I was saddened to learn today of the passing of an old acquaintance: the actor, comedian, and political activist, Tony Booth.
He was 85 years old, not such a bad age, but had suffered from Alzheimers.
Our paths first crossed in 1975, if memory serves correct, in Leeming Road, Borehamwood. I was walking home from school, and he was taking a break from filming, and sheltering from the rain in a shop doorway. At that time he was famous for being Alf Garnett's son-in-law, the 'Randy Scouse Git', so I strolled over to wind him up. He told me to "fuck off home".
Tony's character was highly politicised, and reflected his own political views. He was, to put it bluntly, a Marxist-Leninist.
We maybe met half a dozen times, and it was always a great pleasure. I particularly enjoyed explaining to him in the Red Lion in Whitehall in the late 90's that the only half decent economic manifesto that his beloved Labour Party ever produced was the one written by Sir Oswald Mosley. He didn't take that so well - the Labour Party prefers to forget that the facist leader Mosley was once one of their MPs.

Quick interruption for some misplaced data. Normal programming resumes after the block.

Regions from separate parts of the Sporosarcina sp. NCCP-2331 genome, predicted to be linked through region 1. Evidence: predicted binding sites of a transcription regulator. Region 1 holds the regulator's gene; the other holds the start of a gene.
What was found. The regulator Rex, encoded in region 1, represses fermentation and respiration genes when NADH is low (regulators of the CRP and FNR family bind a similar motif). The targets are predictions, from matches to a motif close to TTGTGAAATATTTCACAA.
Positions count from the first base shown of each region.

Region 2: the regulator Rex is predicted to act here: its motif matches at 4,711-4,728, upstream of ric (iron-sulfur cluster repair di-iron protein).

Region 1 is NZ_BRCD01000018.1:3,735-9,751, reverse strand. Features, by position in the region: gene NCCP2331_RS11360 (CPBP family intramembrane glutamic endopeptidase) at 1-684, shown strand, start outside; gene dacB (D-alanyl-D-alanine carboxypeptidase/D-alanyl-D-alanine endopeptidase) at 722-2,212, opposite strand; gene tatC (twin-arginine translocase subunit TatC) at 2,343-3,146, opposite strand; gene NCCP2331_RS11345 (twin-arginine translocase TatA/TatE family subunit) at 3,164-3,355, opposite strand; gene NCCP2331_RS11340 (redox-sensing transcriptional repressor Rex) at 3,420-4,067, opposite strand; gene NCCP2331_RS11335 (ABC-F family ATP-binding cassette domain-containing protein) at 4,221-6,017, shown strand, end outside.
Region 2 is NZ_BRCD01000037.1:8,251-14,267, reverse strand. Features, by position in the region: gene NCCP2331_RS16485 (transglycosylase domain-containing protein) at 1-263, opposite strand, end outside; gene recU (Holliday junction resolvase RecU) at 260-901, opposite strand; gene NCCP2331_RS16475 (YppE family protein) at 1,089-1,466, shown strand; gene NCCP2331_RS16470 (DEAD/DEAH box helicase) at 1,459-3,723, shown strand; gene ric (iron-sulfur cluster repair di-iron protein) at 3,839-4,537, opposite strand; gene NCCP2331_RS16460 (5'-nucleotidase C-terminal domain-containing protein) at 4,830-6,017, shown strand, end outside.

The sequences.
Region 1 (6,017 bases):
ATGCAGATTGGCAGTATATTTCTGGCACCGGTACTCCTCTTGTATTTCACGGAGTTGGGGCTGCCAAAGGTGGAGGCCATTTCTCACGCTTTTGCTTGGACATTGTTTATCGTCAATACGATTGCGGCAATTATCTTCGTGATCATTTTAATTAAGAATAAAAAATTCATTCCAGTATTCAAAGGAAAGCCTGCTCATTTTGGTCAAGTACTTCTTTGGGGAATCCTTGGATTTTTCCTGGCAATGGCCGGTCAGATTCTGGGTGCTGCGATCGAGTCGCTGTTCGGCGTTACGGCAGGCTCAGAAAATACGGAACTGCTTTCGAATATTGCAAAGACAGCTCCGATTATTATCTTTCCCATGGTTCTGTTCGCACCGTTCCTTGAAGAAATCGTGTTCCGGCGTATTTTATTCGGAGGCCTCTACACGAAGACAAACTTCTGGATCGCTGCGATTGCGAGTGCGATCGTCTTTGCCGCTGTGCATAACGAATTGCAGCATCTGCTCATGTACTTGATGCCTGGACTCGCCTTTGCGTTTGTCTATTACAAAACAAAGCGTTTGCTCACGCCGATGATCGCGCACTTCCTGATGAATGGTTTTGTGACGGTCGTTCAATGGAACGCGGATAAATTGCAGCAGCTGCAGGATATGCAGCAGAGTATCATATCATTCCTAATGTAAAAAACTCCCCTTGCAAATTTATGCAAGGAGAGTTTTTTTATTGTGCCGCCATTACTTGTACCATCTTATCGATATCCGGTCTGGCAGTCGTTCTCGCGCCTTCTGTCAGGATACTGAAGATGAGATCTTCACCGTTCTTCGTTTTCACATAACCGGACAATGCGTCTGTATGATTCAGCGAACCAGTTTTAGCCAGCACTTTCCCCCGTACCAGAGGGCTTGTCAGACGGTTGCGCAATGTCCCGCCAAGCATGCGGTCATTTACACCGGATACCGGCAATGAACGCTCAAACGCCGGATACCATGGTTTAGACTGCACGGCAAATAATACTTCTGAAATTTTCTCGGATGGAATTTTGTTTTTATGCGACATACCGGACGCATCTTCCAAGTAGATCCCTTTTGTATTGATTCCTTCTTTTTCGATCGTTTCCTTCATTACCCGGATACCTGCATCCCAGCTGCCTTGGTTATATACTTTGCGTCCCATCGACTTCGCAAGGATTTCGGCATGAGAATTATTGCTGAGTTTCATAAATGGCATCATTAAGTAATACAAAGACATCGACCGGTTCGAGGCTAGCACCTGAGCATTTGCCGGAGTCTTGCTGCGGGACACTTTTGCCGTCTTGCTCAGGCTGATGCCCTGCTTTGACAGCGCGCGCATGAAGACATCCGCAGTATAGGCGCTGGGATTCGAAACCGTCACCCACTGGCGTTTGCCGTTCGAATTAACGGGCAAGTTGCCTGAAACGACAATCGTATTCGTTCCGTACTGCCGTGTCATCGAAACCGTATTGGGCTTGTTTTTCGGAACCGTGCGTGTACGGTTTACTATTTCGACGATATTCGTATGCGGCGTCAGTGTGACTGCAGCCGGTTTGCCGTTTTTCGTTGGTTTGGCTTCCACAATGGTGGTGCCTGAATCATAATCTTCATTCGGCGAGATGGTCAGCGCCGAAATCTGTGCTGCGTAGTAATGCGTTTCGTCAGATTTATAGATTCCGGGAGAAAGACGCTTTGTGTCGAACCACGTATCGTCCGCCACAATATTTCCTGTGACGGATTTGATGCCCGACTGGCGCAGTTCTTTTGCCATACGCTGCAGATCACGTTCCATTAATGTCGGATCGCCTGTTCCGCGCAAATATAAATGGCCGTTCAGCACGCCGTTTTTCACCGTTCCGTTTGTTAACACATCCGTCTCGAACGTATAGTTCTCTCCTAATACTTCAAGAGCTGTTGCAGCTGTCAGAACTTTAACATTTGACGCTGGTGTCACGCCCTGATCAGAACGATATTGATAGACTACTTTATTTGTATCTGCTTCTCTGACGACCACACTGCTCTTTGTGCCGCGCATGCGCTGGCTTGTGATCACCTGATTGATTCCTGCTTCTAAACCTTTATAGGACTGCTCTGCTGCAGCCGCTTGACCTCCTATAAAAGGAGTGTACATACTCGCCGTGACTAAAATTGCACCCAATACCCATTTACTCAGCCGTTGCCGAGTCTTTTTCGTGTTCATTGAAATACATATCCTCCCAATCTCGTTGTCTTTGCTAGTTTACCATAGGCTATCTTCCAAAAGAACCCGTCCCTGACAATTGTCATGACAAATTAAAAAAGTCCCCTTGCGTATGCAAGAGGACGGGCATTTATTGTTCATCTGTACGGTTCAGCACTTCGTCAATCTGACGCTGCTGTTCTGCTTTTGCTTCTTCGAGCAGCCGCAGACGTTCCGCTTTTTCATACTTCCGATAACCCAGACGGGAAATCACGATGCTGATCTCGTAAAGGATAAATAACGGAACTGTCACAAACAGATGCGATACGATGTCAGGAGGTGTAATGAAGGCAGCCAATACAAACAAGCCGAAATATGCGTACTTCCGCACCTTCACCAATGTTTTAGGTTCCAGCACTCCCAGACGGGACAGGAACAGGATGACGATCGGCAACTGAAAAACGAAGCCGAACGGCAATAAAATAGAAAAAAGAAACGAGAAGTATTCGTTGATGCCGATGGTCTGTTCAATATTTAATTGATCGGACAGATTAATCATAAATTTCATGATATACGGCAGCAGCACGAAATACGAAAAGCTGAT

I once threw a firework at Tony, at a demo, again in Whitehall. I missed.... He told me to "fuck off" again.
The last time we met was when we both addressed the National Pensioners Convention, I believe in 2002. Bill Morris, the trade union leader, and Jack Jones - a former Communist Party commissar during the Spanish Civil War - were also on the bill. I was in seriously dodgy company that afternoon.
I think my speech went down well, but Tony gave a great one. Having taken his chair about 1 minute before he was due to speak, and despite being totally pissed, he got a standing ovation.
A lot of people suspected that Tony had a drink problem, but he would have strongly disagreed: for him it was no problem at all.
Tony will of course be best remembered for being the father-in-law of Tony Blair, something that will really piss him off. There was a love-hate relationship between the two.
There could not be two people more ideologically opposed than Tony Booth and myself, but he was a great character, and a lovely chap to be around. There are far too few people like Tony Booth in this world.
Rest In Peace, Tony.